Conveyancing, the Environment and Climate Change

Conveyancers really can’t catch a break. Whether it’s legislative changes (looking at you Overseas Entities and the Building Safety Act), a volatile market (mortgage rates), a fiercely competitive market for clients leading to ridiculously low fees and high turnover, or constant chasing from agents, clients, lenders, and developers, it’s all part of the job.

What wasn’t part of the job was advising on whether in 5, 10, 30 years whether the property might be underwater. However, with lenders desperate to protect their investments and clients near rivers and coastal areas keeping a watchful eye on rising water levels, it seems almost inevitable that this too will also become the conveyancer’s responsibility. In 2022 there were rumblings in the industry that there is a duty of care for conveyancers to disclose and discuss the impact of climate change on properties with clients and lenders.

Certainly, some of the environmental search providers are already adding climate change information to their reports and climate change clauses for client reports exist. The question is, how much of the environmental information should be relayed to the client and how much again should be relayed to the lender? In the case of the lender, is this just an exercise in frustration where the information is provided, instructions requested and a generic “please take a view but we’ll sue you” response is received 4 weeks later? Or even better a complete failure by the lender to respond to the request for instructions at all, while the estate agents and clients are screaming for exchange and completion.

Also, just how accurate are these climate change evaluations, because between you and me who knows what’s happening in conveyancing 2023 let alone in 2053? And how on earth are you going to explain to the buyer that despite the fact there is a river within 500 m of the property (which may of course be a perk to certain buyers) might mean that the lender may refuse to lend on it because of a possible risk of flooding in 30 years?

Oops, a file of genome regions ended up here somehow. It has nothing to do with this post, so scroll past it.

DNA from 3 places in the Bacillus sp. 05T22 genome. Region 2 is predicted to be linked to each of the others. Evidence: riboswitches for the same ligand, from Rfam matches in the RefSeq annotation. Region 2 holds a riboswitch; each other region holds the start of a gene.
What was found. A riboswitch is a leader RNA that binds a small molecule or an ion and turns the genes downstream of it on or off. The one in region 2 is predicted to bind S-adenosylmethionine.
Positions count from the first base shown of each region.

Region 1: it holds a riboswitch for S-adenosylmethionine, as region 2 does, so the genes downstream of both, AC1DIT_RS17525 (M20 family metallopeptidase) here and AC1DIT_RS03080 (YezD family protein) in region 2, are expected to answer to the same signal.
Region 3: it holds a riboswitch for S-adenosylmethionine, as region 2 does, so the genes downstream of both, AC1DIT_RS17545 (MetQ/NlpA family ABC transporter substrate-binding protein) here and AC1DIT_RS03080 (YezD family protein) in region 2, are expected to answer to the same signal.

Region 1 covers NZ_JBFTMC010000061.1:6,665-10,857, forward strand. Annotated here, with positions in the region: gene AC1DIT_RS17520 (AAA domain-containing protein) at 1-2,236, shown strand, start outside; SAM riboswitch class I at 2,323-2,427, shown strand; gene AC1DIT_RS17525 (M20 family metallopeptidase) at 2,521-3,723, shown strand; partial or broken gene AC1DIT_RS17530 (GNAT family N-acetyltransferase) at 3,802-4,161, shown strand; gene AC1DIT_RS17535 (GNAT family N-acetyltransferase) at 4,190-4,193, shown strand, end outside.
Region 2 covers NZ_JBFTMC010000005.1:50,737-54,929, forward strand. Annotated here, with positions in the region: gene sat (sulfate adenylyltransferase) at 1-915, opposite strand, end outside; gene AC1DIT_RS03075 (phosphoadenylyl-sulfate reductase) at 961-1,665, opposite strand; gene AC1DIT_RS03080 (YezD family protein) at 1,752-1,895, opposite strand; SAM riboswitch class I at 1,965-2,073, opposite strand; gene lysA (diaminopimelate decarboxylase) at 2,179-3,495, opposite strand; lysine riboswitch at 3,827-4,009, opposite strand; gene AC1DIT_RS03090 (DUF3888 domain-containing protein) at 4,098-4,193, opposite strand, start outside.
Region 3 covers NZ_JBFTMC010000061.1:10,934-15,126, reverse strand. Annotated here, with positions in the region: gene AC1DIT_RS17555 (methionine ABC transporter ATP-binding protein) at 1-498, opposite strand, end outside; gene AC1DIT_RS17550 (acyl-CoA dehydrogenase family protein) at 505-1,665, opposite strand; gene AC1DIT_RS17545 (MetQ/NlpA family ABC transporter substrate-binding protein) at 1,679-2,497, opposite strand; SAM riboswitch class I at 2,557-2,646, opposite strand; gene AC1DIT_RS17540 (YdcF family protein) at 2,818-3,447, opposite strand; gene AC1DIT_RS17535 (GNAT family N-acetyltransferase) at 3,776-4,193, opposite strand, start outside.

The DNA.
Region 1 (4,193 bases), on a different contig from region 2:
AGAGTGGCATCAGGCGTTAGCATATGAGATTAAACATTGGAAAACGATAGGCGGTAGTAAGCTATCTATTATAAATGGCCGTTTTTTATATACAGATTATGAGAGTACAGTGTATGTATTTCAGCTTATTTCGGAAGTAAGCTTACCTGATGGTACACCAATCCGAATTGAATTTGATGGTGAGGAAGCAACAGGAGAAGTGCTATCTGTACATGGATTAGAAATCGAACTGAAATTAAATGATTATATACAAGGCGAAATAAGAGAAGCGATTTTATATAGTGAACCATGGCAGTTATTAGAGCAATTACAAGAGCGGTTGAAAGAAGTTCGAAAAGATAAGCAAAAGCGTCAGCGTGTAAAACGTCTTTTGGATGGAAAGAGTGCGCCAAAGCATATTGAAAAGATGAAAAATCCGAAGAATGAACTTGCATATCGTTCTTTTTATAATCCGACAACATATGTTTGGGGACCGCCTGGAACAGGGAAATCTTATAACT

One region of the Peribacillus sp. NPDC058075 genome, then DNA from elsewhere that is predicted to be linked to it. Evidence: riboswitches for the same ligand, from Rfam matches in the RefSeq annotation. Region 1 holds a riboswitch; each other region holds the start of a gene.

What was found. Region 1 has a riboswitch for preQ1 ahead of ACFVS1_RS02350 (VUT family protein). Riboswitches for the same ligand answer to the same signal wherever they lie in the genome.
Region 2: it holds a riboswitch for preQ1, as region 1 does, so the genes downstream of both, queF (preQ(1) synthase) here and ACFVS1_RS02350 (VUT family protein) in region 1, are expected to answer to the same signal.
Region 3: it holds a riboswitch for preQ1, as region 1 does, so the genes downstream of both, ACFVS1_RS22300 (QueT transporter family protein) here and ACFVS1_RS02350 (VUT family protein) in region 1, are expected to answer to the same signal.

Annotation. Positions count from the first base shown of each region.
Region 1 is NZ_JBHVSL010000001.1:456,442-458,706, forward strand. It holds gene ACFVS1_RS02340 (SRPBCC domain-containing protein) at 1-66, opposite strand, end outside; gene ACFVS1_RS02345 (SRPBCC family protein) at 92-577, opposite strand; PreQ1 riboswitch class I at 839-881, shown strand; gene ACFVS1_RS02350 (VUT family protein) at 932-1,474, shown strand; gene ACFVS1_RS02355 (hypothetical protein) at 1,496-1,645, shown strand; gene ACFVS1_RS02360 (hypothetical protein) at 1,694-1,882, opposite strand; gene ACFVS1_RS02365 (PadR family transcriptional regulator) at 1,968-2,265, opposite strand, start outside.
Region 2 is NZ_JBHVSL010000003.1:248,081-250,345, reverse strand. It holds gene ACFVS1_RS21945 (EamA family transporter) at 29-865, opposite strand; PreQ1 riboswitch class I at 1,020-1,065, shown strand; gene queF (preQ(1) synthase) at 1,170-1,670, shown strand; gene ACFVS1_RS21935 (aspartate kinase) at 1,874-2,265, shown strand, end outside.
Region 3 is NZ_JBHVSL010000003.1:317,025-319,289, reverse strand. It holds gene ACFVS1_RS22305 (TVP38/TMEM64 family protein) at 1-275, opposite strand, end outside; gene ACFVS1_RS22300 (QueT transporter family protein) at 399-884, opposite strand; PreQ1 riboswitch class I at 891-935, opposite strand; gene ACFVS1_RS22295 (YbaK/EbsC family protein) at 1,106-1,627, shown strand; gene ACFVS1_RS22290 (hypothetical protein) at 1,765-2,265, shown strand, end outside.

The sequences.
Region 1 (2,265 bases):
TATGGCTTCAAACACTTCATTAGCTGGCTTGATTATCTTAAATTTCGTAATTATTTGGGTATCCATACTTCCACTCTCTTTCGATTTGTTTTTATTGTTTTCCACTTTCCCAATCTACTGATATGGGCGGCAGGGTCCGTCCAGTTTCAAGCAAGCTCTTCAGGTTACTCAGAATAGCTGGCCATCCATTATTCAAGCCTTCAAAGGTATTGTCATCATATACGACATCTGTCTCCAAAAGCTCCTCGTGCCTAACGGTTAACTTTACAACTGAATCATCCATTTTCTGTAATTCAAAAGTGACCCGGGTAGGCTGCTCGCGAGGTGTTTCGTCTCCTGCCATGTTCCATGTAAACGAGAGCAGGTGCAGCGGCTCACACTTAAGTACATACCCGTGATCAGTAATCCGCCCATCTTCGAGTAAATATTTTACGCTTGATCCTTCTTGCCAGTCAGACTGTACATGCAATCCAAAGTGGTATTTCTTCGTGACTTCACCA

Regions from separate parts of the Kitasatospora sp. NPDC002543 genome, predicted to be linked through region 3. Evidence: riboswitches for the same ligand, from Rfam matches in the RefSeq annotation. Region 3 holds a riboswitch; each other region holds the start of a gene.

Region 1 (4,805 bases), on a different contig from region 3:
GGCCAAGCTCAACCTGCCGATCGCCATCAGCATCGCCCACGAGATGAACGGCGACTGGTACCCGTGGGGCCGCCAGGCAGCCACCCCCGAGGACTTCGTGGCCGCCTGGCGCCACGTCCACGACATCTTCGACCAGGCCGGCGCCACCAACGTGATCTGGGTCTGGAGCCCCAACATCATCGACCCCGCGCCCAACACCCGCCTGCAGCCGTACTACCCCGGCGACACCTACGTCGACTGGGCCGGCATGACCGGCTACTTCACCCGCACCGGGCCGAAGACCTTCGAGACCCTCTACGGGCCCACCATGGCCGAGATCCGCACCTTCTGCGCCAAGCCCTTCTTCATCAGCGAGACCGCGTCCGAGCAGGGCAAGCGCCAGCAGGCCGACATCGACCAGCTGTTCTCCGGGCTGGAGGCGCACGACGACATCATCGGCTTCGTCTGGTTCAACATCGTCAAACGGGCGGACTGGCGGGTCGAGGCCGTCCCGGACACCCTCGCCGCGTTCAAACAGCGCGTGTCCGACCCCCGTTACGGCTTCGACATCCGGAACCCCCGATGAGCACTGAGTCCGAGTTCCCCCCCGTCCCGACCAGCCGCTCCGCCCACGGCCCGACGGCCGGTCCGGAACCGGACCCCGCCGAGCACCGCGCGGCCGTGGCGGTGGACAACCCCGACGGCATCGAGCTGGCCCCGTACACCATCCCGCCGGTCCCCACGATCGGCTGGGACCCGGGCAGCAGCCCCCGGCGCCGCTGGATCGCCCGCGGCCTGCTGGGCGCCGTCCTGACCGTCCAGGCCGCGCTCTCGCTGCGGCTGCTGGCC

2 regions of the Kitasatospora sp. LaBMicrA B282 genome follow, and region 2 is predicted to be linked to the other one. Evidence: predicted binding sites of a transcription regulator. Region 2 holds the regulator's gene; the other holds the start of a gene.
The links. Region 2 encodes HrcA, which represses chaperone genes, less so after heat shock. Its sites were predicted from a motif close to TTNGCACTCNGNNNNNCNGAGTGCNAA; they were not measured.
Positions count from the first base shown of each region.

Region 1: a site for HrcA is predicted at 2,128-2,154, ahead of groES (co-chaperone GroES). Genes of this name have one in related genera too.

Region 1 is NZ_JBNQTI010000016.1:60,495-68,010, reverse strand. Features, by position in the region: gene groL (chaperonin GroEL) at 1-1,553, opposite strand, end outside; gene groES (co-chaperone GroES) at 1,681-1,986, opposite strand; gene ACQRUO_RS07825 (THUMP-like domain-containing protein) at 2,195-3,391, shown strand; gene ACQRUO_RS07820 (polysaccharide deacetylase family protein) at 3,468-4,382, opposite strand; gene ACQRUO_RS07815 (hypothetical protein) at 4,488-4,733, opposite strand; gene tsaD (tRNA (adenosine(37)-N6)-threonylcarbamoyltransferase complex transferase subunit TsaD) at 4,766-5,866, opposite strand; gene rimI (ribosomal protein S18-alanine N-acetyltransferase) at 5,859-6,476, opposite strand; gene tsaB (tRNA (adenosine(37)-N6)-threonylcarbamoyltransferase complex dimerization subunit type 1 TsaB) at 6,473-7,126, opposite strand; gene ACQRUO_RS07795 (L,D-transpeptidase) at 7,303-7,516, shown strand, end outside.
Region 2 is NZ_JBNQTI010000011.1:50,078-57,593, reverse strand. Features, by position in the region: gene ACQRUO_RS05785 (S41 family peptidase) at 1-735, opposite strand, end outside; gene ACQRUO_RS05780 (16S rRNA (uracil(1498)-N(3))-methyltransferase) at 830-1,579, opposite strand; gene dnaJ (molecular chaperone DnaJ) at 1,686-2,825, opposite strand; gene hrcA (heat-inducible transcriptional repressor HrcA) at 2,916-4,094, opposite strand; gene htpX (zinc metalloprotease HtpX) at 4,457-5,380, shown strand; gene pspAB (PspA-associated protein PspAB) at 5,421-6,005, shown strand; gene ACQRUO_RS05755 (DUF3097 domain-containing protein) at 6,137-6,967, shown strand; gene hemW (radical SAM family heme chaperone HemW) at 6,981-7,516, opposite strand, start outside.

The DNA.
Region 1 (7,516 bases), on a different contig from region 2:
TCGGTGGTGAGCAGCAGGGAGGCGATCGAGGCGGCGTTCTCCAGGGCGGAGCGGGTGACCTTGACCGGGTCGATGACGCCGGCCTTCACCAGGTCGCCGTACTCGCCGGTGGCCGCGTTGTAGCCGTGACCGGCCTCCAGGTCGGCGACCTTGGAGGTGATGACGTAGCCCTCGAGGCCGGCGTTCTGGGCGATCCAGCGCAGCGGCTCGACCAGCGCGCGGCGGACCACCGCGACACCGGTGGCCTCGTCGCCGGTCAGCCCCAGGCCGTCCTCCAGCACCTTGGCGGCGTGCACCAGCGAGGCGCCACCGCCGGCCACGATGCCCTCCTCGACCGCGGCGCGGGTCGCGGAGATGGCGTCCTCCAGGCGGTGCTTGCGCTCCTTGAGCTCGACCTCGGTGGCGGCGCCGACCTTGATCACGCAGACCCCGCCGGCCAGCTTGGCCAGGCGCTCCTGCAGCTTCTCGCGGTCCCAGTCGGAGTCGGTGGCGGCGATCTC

To say it’s a minefield would be putting it lightly (and possibly include another environmental issue to report on, because what if it’s a coal mining field…)

Many conveyancers have argued that climate change is outside of the remit of their legal retainer, which has an element of truth it feels. We can only comment on what is and has been in respect of the property, i.e., is it near a river, has the river flooded and was the property affected? Except the day-to-day conveyancer knows that often they are called upon to look at the future of the property, specifically as to what does the client have planned for the property and whether there is a restriction (whether on the title or through requiring planning use change applications and Local Plans) as to their proposed use, which may not be the same as the current usage.

This means that environmental searches are getting longer, more involved. Yet more work for the swamped conveyancer. While ntitle can’t help you with lenders requirements, mortgage rates, or whether the property will indeed flood within 30 years, we can help you with your searches and your titles.

ntitle checks searches and title, for both registered, unregistered, leasehold or freehold land. New builds are no trouble at all. You upload the contract pack and the searches to our secure online hub and in 48 hours we produce the snapshot, the report, and the enquiries online. It is just that easy.

In the clear and easy to read snapshot we include the key information for the conveyancer to take action on. The report and the enquiries are submitted to you ready to be sent out to clients and sellers as necessary.

Conveyancing in the modern world is a battle of keeping your head above water, ntitle helps to keep you sailing on.

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